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review 2020-06-14 00:38
Inheritances sellable and not
The Telling - Ursula K. Le Guin

I don't know what it is with Ursula Le Guin, but every one of her books, whatever the rate I end up giving the whole, have at least one instance where she emotionally wreaks me, and it's always exquisite. It's like looking at the page and feel like telling her "Damn, that's one beautiful dagger you are stabbing me with"*

I feel like pointing it out just because in this case, since it happens to clear my 3stars Le Guin base bar with ease to nestle by World is Forest, Forgiveness, and Left Hand. Maybe even like a caveat. Just so I can qualify that I'm biased and it's all emotionally stabbed city here.

And what stabs ME particularly, beyond the punctual sad, is the theme. While at first sight the theme seems to be religion and spirituality vs technologic advance or consumerism, what it's actually about is culture and all the infinite components that make it, and all the ways introducing an outsider element, even with the best intentions, can fuck it up enough for it to devour itself, or at least severely up-heave and endanger, what it's about is balance, and fanaticism, and dogmatic corruption. The Telling is the passing of cultural information. In it's basis, it's words, stories, oral and written, and funnily enough, when it comes down to it, science and religion are part of it, right along with dances, meals, music, rites, customs, history.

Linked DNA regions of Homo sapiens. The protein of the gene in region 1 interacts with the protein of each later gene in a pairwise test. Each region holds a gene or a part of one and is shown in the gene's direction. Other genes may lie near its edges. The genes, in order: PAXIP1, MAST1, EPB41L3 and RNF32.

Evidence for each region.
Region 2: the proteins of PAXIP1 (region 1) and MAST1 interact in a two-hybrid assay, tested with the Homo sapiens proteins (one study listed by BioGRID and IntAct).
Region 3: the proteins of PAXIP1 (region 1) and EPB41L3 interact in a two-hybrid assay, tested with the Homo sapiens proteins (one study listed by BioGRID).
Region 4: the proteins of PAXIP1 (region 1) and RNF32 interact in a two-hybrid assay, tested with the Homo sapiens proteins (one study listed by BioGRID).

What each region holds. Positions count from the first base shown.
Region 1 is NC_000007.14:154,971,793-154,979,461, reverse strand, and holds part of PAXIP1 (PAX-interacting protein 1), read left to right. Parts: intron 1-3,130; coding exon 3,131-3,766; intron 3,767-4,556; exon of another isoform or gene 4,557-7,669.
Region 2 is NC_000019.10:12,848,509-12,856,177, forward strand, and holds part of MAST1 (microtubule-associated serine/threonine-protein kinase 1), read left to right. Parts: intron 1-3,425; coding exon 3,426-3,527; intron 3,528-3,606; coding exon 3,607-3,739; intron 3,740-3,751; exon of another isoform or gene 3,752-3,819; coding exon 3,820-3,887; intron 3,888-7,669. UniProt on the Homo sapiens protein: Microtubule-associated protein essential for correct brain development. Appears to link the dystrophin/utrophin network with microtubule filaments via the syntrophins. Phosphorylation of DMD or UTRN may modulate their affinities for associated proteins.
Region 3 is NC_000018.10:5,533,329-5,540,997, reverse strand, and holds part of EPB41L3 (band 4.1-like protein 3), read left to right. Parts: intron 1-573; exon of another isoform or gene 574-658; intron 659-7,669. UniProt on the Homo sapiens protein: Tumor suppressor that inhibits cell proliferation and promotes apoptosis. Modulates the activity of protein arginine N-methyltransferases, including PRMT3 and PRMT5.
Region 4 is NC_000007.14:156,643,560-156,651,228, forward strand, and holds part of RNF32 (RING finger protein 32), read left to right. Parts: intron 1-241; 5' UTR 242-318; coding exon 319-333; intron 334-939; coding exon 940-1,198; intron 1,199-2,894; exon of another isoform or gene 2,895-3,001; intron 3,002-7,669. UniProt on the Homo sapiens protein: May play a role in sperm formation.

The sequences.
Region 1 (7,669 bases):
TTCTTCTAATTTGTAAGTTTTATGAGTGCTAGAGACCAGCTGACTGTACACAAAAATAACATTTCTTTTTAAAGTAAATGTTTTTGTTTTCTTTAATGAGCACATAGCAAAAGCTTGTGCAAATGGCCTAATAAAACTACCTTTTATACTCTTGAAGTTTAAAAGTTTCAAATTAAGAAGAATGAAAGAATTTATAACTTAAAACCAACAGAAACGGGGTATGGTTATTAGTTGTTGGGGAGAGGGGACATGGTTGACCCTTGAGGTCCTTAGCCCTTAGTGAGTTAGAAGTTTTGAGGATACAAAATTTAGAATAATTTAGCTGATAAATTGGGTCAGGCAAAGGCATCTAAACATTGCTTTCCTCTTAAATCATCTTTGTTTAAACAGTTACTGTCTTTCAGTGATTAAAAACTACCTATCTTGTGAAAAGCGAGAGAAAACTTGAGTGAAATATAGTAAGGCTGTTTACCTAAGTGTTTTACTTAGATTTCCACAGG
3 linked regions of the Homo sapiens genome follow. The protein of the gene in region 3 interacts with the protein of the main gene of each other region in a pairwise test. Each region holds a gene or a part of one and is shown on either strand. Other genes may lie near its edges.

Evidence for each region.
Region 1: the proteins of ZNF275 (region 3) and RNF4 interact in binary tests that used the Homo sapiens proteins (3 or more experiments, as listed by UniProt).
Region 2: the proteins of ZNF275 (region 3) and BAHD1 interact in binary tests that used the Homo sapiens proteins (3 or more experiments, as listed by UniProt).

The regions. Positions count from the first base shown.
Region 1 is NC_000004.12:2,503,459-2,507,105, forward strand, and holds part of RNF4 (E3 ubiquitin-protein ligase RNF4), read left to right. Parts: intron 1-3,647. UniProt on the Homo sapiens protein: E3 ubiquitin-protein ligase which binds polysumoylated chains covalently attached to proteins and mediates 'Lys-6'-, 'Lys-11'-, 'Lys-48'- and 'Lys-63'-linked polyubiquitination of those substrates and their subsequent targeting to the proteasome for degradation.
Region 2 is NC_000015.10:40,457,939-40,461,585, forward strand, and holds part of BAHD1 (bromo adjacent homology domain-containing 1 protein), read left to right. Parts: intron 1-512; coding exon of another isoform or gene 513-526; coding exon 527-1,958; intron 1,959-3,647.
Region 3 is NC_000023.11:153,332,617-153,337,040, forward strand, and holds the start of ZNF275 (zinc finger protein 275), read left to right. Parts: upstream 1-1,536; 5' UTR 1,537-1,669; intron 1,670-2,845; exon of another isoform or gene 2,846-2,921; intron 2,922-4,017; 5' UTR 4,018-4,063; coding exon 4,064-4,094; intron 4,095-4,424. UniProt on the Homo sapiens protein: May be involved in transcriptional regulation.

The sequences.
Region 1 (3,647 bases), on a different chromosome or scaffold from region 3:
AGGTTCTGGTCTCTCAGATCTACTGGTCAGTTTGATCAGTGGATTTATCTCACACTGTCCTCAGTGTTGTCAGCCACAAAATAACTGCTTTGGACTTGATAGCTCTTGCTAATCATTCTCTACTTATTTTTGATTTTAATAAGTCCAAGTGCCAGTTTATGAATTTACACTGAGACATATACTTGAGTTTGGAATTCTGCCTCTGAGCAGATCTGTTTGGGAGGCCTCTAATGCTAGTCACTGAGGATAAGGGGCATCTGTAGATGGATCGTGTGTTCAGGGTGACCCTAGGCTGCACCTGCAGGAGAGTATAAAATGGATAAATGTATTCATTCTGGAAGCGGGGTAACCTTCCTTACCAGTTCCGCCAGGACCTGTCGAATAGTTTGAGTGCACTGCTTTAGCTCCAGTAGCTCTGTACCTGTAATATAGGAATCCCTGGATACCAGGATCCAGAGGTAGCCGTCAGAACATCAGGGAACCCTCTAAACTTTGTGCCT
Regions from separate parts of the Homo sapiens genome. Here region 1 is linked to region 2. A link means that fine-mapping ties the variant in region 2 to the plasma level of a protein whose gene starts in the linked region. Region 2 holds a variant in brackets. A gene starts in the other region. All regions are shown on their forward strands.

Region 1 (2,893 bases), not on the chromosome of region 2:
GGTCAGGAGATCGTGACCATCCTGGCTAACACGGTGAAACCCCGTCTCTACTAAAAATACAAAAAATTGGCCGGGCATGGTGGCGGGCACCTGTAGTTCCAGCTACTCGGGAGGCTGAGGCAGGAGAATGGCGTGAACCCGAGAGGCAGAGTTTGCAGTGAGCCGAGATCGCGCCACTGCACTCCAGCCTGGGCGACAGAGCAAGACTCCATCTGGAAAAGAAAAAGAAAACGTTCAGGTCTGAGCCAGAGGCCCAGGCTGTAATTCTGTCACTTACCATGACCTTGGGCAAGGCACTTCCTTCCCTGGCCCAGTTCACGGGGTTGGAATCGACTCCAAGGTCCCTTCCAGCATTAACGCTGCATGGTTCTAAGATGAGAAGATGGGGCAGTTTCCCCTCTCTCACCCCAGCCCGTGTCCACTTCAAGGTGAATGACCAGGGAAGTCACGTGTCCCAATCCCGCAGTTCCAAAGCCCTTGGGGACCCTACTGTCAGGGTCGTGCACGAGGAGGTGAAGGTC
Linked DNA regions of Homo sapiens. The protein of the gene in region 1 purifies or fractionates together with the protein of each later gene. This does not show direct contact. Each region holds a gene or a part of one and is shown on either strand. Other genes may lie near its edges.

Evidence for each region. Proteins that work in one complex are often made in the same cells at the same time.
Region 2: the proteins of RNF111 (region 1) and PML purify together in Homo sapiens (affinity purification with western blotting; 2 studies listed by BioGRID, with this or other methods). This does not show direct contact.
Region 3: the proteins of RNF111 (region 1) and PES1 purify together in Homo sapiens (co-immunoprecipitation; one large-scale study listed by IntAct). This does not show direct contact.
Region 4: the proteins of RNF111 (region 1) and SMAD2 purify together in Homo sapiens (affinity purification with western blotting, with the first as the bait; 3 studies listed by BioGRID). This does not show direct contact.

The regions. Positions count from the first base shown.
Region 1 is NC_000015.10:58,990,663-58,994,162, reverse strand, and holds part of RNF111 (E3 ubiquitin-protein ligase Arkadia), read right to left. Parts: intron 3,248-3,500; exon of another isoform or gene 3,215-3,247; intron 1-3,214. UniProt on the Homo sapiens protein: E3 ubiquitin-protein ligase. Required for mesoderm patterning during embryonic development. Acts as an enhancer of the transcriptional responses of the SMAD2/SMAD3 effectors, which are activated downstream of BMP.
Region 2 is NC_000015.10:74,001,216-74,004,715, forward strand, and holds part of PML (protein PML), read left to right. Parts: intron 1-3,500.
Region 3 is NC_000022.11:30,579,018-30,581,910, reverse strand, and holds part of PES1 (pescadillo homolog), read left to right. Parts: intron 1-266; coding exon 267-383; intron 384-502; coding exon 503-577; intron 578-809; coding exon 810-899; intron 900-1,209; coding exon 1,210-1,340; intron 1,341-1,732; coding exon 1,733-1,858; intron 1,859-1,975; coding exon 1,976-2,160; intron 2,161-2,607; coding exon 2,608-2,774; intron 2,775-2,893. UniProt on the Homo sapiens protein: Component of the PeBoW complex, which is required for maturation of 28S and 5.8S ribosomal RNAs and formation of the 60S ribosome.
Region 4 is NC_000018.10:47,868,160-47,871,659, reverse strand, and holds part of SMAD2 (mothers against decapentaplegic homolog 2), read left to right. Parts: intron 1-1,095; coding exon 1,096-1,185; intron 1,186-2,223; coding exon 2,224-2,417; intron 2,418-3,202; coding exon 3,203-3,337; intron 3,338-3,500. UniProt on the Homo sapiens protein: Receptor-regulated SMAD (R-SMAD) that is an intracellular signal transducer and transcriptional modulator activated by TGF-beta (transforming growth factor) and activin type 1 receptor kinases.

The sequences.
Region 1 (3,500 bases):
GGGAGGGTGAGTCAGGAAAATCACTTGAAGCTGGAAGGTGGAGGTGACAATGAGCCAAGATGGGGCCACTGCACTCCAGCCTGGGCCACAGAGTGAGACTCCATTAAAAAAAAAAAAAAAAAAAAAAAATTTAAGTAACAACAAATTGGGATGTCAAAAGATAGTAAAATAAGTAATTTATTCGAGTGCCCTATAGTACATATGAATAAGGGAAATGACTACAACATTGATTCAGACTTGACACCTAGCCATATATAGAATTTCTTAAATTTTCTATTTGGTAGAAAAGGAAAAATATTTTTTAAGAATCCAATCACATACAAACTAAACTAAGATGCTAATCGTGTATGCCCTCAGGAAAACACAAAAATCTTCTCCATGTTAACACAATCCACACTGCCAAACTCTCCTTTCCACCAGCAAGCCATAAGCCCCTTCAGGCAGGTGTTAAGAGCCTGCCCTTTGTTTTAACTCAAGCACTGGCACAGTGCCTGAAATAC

That is my interpretation for this book. As a person that loves books, and myths, and folklore, that seats to watch movies and series as a bonding activity with my family, that cleans while blasting music, that was taught religion formally even if never practiced, that learnt my regional dances from my grandmother and uncles, to cook from my grandfather, to love reading from my mother, and science from my father, this is like a love letter received, and like a verbalization of all that strange juggling or balancing act one does inside with all the pieces that make home/root/culture and seem incongruous, or even like they'd require alternate suspense of disbelief and double-though. Culture is a mess, and it's incongruous, and unfathomably vast, and it's made of big and little pieces that sometimes contradict, and it does never really make sense. But it's the ground you stand upon; to try to erase it is to loose your step. And its life-blood is the word.